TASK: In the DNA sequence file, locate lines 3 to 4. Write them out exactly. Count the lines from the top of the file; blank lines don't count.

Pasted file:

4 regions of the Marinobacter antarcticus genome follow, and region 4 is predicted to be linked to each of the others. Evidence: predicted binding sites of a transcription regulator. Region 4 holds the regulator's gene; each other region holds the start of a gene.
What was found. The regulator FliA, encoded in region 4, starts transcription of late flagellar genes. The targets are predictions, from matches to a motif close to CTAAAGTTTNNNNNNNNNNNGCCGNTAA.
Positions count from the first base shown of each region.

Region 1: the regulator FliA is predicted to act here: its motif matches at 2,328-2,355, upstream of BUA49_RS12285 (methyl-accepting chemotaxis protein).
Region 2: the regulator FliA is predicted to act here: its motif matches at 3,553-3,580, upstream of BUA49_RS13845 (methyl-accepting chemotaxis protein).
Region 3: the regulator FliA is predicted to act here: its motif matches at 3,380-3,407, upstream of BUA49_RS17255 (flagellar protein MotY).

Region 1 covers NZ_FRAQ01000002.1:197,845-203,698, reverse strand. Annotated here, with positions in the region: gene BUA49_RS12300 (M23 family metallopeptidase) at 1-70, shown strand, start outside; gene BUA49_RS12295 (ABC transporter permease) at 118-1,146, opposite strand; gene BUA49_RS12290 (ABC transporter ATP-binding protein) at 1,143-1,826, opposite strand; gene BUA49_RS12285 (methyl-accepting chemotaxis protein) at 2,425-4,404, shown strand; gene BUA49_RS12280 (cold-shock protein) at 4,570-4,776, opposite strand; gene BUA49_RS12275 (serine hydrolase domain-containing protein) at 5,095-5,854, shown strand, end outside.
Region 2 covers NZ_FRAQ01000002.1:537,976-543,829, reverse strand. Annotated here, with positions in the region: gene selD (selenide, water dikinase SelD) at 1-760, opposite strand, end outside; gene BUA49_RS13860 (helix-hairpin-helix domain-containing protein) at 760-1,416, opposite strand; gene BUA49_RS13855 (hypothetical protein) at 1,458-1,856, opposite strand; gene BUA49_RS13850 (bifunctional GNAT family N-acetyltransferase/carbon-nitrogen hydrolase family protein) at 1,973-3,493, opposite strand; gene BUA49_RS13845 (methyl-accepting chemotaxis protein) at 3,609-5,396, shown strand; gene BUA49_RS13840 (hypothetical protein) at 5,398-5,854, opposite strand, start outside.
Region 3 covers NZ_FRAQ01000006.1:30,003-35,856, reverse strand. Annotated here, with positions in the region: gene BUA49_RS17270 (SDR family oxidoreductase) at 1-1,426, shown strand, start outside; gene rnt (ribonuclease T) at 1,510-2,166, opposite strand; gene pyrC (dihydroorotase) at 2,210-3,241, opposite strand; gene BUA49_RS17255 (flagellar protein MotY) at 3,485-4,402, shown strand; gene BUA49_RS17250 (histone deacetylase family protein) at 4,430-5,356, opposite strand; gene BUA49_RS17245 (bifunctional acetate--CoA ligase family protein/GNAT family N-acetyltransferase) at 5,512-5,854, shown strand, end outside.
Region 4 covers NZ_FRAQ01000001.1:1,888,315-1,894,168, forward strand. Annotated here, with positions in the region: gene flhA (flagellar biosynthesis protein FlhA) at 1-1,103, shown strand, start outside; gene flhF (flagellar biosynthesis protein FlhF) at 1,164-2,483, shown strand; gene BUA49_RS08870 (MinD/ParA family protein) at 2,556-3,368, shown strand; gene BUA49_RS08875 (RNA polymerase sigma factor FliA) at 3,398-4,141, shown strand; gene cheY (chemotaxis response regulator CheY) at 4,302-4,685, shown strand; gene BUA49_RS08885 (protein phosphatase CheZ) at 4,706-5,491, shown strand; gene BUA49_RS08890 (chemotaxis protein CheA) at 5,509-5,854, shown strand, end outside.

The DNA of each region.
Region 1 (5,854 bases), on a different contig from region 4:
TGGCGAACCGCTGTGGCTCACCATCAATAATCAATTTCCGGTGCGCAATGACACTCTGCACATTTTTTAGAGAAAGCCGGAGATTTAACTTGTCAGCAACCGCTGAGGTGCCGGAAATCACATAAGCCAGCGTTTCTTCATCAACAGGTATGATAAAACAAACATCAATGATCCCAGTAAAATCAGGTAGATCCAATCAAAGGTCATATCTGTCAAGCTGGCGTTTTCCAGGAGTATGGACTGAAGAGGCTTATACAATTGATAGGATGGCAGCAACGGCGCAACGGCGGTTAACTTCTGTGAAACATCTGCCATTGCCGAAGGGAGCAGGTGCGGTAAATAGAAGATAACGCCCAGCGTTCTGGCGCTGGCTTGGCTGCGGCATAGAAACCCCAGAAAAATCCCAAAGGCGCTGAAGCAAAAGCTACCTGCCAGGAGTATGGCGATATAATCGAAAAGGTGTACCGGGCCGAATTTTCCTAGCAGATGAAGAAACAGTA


Positions count from the first base shown of each region.

Region 1: the regulator FliA is predicted to act here: its motif matches at 2,328-2,355, upstream of BUA49_RS12285 (methyl-accepting chemotaxis protein).